Formal management control systems (MCS) have traditionally been associated with mechanistic organizations (Burns & Stalker, 1961). These systems support the periodic execution of the same routines with little if any changes. Their relevance to the innovation process – a process associated with uncertainty, with unknown links between inputs and outputs, with exceptions, and with outputs that are often hard to evaluate – is less clear. Ouchi (1979) used a research department to illustrate clan control where social norms substitute for formal management systems. Mintzberg’s separation of planning and managing (Mintzberg, 1976) and Quinn’s logical incrementalism (Quinn, 1978) also highlight the limitations of traditional MCS. A fundamentally different perspective is that these systems may provide important discipline to help manage uncertainty. Recent theoretical developments offer various concepts that support the need for formal management control systems (MCS) in uncertain settings.1 For instance, the distinction between coercive and enabling bureaucracies (Adler & Borys, 1996) suggests that MCS may be instrumental to innovation. Gavetti and Levinthal (2000) present a learning model where companies that jointly rely on planning and learning by doing are predicted to perform better in uncertain environments compared to alternative strategies. Thus, forward looking efforts typically associated with MCS complement fast reaction to new information to improve how organizations deal with uncertainty. Zollo and Winter (2002) argue that the essence of dynamic capabilities is adaptive routines – including information-based routines. Simons (1995) interactive systems concept can have an explicit role in sparking innovation around strategic uncertainties. For the most part, recent empirical evidence also indicates that innovation processes may gain from the presence of MCS. Abernathy and Brownell (1999) use Simons’ model to examine the use of budgets “as a dialogue, learning and idea creation machine” during episodes of strategic change. Cardinal (2001) reports an association between control and performance in both radical as well as incremental innovation projects in the pharmaceutical industry.2Ditillo (2004) describes MCS as a key element in knowledge intensive firms.3 Similarly, Chapman (1998) presents evidence consistent with the relevance of these systems in uncertain environments. Based on a sample of 69 technology-based early-stage companies, the paper examines the adoption of MCS within an organizational process where innovation has a pivotal role: the product development process.4 The focus on product development led to sampling from technology-based firms.5 Product development is a key aspect in these firms. If MCS are important to managing innovation, this sample of companies will be (on average) ahead in their use.6 Our objective of learning about the adoption of MCS led to adding the early-stage criteria. The focus on the adoption stage (rather than the evolution of existing MCS) suggested studying companies that are going through the transition from birth to early-stage when the MCS are adopted for the first time. We conceptualize MCS in our field research as formal systems particular to product development including: project milestones, budget for development projects, reports comparing actual progress to plan, project selection process, product portfolio roadmap, product concept testing process and, project team composition guidelines. Accordingly, this paper is built at the intersection of two main research thrusts. (a) The study examines the product development process – where innovation has a significant role. Building on existing theory on the relevance of MCS to innovation processes, it provides new evidence to advance our conceptual understanding of why MCS are an important aspect of innovation management. In particular, it highlights the difference between the reasons-for-adoption of MCS in innovation processes and the objectives that these systems pursue. (b) Our sample of entrepreneurial companies also speaks to the literature on the emergence of MCS; thus, the conceptual development around the adoption of MCS in product development processes can be the basis for empirical work to understand the adoption of these systems in other organizational processes in early-stage companies. The study speaks to the adoption of MCS in a process traditionally associated with innovation. Because the study is framed within early-stage entrepreneurial companies to capture the adoption event, it does not speak to the evolution of MCS in established firms. We examine three related research questions: (1) why MCS are first adopted in the product development process? In particular, we present various reasons-for-adoption of MCS, (2) what is the relationship between these reasons-for-adoption and speed of adoption? and (3) what is the relationship between reasons-for-adoption and a key product development performance measure (on-time development)? Fig. 1 illustrates these research questions. To inform these questions, the literature offers arguments on why organizations adopt MCS. These arguments have an early antecedent in Greiner (1972). The first stage of his growth model deals with the emergence of MCS. It describes the emergence of MCS as a crisis of leadership where: “increased number of employees cannot be managed exclusively through informal communication (…) and new accounting procedures are needed for financial control.” Yet this argument was not researched in depth for several decades.7Cardinal, Sitkin, and Long (2004) observe that much of the literature has “virtually ignored the origins and evolution of organizational control” (p. 411). Recent research has started to address the origins and evolution issue. The two main streams of research are: (a) case studies that describe the rise (and fall in some cases) of controls over the early years of startup companies (Cardinal et al., 2004) and (Granlund & Taipaleenmaki, 2005), and (b) large-sample based studies of the association between MCS evolution and organizational variables such as age, size, company strategy, and the presence of venture capital (Davila, 2005, Davila and Foster, 2005, Davila and Foster, 2007 and Sandino, 2007). The present study probes the reasons that led to a differential MCS adoption for 69 technology-based early-stage companies in the product development management systems area. Product development systems are especially important for high-technology companies given the pivotal role that product innovation plays in their growth. Our research design combines qualitative data from over 200 interviews and quantitative data gathered using questionnaires. It also triangulates the data using three different informants per company. Access to qualitative descriptions of why MCS were adopted allows us to develop a framework of reasons why such systems are adopted. We identify two external based reasons (labeled legitimize and contract) and four internal reasons (labeled manger’s background, need to focus8, chaos, and learning). One benefit of the structured qualitative analysis of interviews is the rich description we can report to illustrate the six different reasons-for-adoption. The second and third research questions build upon the framework of reasons-for-adoption developed in the first question. In particular, the second research question examines how the six different reasons for adoption influence the speed of adoption of product development systems. Speed of adoption is measured using time elapsed from the start of the company to the time reported for the adoption of the project milestones’ system.9 We find that the reasons-for-adoption associated with manager’s background, chaos, legitimize, need to focus, and contract are found to be significantly related with faster adoption vis-à-vis a subset of our sample of companies with higher reliance on informal product development control systems. The third research question probes whether the same six different reasons for MCS adoption influence a key product development performance measure (on-time development). Our results indicate that when MCS are adopted because of the manager’s background, product development performance is enhanced. Because our sample comprises early-stage companies, their level of MCS adoption and product development performance are likely to have significant variation. The sample selection is designed to capture these companies’ transition phase into MCS; moreover, their product development processes are still evolving – for instance, through the adoption of MCS – and thus expected to show different performance levels. This fact allows us to study the relationship between reason-for-adoption and speed of adoption and performance. The paper brings new evidence to the growing literature on the relevance of MCS to enhance the performance of firms employing organic structures (Kalagnanam & Lindsay, 1999) and in particular to innovation processes (Bisbe and Otley, 2004 and Granlund and Taipaleenmaki, 2005). The main findings include: (1) we identified six reasons for MCS adoption. Two reasons-for-adoption are externally related: legitimizing the company and contracting with external parties. This evidence highlights the role of external parties in shaping management systems internal to the firm (Pfeffer & Salancik, 1978); an influence that is typically associated with financial reporting. We also identify four internal reasons-for-adoption, two of them proactive: managers’ background, focus the attention of the organization on executing the strategy (need to focus), and two reactive: react to problems, and code learning (associated with formalizing repetitive yet non-formalized processes). Our evidence also provides qualitative data consistent with MCS roles identified in the literature including stimulating dialogue and idea creation; controlling execution through diagnostic systems; and stabilizing an environment that, by the nature of the innovation process, is already rich in opportunities. (2) Using these six new reasons for-adoption categories, the study then examines the impact of different reasons-for-adoption on the speed of adoption of MCS. We find that managers’ background is associated with the fastest time-to-adoption. (3) Finally, we find that MCS adopted to code learning or because of the managers’ background is associated with better on-time development (an important dimension of product development performance). The next section (‘Conceptual underpinnings and literature linkages’) of this paper reviews the literature on innovation and MCS. We highlight how the literature has emphasized the different roles that MCS may have; thus, what purpose do MCS fulfill in organizations. Yet, these roles are not necessarily associated with the reasons why MCS are adopted. These reasons are associated with events that do not have a one-to-one relationship with the roles that these systems play. Therefore, a particular event may trigger the adoption of a system with a particular role in a certain environment and a system with a different role in another environment. The reasons why systems are adopted are distinct from the roles that the systems ultimately play. This section also presents the evolution of the literature from an initial notion that innovation and MCS were incompatible to the new broader support for MCS having a positive role in promoting innovation. ‘Field research design’ presents the research design. The study is based on a multi-case, multi-method research design. We sent questionnaires and interviewed three managers in each of 69 high-growth technology entrepreneurial companies. This design allows for triangulation of the data and combining qualitative and quantitative data to develop a framework and use statistical generalization of the findings. The following three sections present the results to our three research questions. ‘Discussion’ relates these findings to the existing literature and discusses limitations and future research.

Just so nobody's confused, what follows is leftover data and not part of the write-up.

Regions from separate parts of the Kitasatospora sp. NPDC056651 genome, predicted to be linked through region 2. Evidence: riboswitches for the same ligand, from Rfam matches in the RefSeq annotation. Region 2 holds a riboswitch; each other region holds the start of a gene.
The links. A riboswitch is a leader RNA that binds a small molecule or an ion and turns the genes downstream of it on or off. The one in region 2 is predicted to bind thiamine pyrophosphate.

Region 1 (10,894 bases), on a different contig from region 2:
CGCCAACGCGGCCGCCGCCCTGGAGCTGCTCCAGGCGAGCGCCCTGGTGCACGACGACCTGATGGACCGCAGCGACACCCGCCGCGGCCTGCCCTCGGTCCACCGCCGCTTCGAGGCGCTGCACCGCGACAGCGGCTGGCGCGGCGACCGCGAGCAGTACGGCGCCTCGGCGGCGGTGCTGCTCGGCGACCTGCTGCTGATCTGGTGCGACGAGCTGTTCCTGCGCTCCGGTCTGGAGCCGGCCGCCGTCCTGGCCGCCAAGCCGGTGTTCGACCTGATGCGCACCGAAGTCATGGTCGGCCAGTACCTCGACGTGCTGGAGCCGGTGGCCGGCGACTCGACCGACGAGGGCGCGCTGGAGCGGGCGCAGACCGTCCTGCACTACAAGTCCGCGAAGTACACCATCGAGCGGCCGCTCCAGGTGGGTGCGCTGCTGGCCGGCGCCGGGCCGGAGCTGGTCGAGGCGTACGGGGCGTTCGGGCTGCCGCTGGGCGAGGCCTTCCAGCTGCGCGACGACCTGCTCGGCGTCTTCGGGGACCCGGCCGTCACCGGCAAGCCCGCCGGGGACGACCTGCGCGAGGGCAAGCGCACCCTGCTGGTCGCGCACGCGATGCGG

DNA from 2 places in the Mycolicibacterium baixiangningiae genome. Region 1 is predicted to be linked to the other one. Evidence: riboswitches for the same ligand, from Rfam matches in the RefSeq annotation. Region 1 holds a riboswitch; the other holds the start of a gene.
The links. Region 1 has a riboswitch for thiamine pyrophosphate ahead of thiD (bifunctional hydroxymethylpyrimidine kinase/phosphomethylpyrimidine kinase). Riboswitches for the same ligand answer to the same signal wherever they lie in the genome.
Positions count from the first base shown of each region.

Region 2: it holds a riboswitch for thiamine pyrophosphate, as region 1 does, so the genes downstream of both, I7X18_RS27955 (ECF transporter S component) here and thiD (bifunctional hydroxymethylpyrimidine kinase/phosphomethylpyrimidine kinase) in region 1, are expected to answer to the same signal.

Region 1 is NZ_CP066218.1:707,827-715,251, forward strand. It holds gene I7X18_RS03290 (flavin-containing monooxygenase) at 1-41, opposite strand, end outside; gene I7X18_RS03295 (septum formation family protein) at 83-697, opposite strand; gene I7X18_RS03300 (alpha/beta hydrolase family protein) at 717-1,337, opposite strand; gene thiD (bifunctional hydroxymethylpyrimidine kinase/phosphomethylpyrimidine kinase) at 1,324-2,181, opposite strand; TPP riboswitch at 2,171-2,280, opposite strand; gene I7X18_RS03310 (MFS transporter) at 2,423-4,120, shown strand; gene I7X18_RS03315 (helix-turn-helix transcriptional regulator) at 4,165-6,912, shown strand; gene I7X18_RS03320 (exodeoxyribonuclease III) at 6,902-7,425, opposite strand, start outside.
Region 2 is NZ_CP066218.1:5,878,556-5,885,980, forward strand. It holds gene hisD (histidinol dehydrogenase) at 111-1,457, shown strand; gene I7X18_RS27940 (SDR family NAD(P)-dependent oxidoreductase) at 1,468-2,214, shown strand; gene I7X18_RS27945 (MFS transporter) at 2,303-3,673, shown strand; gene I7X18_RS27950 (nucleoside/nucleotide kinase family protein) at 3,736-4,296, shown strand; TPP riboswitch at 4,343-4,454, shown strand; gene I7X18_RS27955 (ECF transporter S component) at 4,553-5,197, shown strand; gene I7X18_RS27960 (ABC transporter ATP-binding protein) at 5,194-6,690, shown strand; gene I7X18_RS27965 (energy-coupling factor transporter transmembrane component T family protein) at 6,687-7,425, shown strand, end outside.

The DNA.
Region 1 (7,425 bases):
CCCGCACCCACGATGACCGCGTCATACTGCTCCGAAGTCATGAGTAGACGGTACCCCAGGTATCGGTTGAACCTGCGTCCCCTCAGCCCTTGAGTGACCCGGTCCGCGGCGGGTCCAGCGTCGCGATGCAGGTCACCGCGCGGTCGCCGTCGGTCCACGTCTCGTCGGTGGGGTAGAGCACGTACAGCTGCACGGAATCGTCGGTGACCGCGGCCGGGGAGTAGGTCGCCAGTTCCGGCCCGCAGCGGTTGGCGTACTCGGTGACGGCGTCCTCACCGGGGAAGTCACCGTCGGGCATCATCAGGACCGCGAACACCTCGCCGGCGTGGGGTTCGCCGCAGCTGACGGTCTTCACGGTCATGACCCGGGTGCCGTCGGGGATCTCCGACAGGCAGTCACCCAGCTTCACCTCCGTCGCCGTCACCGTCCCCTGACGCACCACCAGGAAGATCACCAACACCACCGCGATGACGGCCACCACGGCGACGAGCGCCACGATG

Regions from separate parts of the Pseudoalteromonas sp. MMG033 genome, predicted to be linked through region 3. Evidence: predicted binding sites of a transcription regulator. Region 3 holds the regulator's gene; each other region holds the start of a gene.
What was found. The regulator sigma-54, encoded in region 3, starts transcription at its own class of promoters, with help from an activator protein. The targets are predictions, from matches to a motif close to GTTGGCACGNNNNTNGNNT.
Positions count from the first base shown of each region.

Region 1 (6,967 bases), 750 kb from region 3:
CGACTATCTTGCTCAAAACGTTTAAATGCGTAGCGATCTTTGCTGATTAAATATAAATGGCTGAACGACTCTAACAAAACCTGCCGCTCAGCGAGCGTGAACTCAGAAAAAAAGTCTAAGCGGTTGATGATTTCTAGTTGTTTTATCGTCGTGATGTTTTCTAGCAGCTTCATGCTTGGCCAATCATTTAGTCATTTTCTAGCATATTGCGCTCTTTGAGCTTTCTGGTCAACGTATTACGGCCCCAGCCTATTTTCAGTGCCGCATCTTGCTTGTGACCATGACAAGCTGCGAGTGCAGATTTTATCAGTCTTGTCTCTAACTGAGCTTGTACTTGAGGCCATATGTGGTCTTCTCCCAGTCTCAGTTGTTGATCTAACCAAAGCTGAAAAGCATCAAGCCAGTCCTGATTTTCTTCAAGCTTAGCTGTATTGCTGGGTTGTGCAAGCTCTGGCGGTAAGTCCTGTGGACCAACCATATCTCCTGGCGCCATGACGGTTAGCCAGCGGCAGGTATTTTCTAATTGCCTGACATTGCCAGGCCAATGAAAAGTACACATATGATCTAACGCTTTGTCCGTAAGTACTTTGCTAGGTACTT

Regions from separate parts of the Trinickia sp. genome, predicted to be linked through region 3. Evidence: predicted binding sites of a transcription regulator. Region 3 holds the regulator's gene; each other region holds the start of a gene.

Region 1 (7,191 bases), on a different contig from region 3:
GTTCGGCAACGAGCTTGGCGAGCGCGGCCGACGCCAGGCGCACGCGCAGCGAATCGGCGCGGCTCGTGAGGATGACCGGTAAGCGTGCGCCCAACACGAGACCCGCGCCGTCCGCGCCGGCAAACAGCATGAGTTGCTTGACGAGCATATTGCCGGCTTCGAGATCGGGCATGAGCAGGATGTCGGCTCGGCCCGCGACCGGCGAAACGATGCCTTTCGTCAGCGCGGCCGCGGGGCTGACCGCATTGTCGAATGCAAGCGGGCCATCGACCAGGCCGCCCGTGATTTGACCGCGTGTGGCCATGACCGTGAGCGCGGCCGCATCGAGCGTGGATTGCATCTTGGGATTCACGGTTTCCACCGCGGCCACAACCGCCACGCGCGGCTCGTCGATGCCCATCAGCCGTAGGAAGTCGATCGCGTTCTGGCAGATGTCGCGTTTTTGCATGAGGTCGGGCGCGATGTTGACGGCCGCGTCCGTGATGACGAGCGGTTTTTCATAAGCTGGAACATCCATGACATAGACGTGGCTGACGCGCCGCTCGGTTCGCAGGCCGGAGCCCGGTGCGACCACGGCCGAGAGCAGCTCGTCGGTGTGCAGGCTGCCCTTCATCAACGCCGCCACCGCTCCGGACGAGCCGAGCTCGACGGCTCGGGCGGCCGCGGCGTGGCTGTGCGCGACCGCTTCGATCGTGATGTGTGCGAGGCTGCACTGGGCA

نتیجه گیری انگلیسی
Discussion of the main findings The events that trigger MCS adoption have received limited attention in the existing literature. Using a database that includes over 200 interviews with managers from 69 companies, we identify six different reasons-for-adoption. Two reasons arise from external factors – legitimize and contract. Financial accounting research has long stressed the role that external regulatory bodies such as the IASB or the FASB play in financial reporting method choice. Our analysis of product development systems highlights the role of two external reasons/events in MCS choice. The increasing role of multi-company agreements (such as joint-ventures and large-company reimbursement of early-stage company research) is likely to see the importance of external factors in MCS adoption increase.31 Four of the six factors we identify as prompting MCS adoption are classified as “internal.” Two factors are predominantly of a “proactive” kind – manager background and need to focus. One aspect of the manager background reason is the import-in notion. Key individuals (such as the CEO or a board member) may perceive a major capability gap in their company and then hire a manager who brings in (imports-in) a new MCS that is part of building up the internal capability. This reason is more likely with early-stage companies than established companies as the former rarely have the full set of functional capabilities from day zero. For example, companies with a long time gap between startup date and first revenues (such as biotechnology companies) may delay for considerable time the adoption of a customer relationship management system (CRM). The hiring of a senior marketing/sales executive after several years of R&D/product development may be a prompt to that new executive implementing a CRM system in the early-stage company. Two of the four internal reasons/events for MCS adoption we describe are predominantly of a “reactive” nature kind – learning and chaos. Simons (1995) earlier identified the chaos event as a trigger for MCS adoption. We find support for this event being associated with product development MCS adoption in 20% (14 companies) of our sample of 69 companies. We find much support in our research for the roles current theory and literature identify for MCS. Appendix A provides illustrative quotes from our interviews for seven MCS roles. In some cases, there is a one-to-one correspondence between the reason for adoption and a MCS role – see especially the legitimize and contract external reasons for MCS adoption. In most cases, a given reason (such as manager background or chaos) may be associated with the adoption of MCS performing different roles in individual companies. Limitations and extensions of the research An important caveat in interpreting our results is causality. The interview protocol was designed to have managers describe why systems were adopted. Thus, the analysis implies causality but only in the sense that managers perceived such a causality to exist. We cannot preclude that the perceived cause of adoption and the adoption itself is due to an omitted correlated variable that the manager and the coding of the interviews failed to unveil. Another important issue in interpreting the results is that the categories that we identify as reasons-for-adoption of MCS are based on the analysis of 207 interviews. Because the literature provides limited guidance as to why MCS emerge, the categories identified emerge from the analysis of data. We cannot rule out the possibility that other reasons-for-adoption may also exist. The sample is dominated by companies that received venture capital and are concentrated in two main industries: information technology and biotechnology. These characteristics make the findings most relevant to companies with similar profiles. Our research design used three contemporaneous interviews per company as the main source of data. We did not conduct longitudinal observation of these companies (although our interviews probed emergence over time in much detail). An extension of the research would be to conduct interviews at different points in company history to further probe the MCS emergence question. Such a study would enable us better understand the use of MCS within the web of social interactions both within the company and with outside parties. We treat the adoption of MCS as an event itself. Prior literature (Davila, 2005 and Sandino, 2007) have used a similar research design. Simplifying the adoption to an event facilitates the analysis of the results, but leaves open the rich issue of what drives (and when) future refinement of the adopted MCS. While there is some evidence on how this growth takes place (Cardinal et al., 2004 and Moores and Yuen, 2001), the phenomenon is still little understood. A consistent comment from managers we interviewed was the increase in sophistication of their MCS over time. This study has focused on product development but it is silent on other processes and functions such as marketing, sales, human resources, or finance. Exploring these different settings would extend the empirical basis to formulate a theory of emergence and growth of MCS. Our research design did not collect data on the specific design of the MCS adopted. Having this information may shed some light on the association between reasons-for-adoption and performance. For instance, a poor MCS design may explain why adoption as a response to chaos is associated with worse on-time development performance. The study can be extended to examine whether reasons similar to the ones identified for early-stage firms are also relevant for explaining the evolution of these systems in established companies. Adoption is just the first step in the lifecycle of MCS; a comparative study over this lifecycle to better understand why systems are redesigned would extend and enrich the findings reported in this study. A challenging aspect of research on early-stage companies is their higher mortality. The sample of companies we examined had survived their startup phase and developed a more established and possibly broader set of functional capabilities. Those companies that do not survive represent a fascinating but difficult to research sample. Anecdotal evidence from early-stage company failures cite factors that potentially have strong “absence” of MCS aspect, e.g. failure to anticipate cash shortages and failure to meet promised product or customer deadlines. Detailed case studies rather than larger sample research designs of the kind adopted in this study is likely a more fruitful avenue to examine this set of failed companies. Further research on the “consequences” of not adopting MCS is a useful complement to the research we report on surviving early-stage entrepreneurial companies.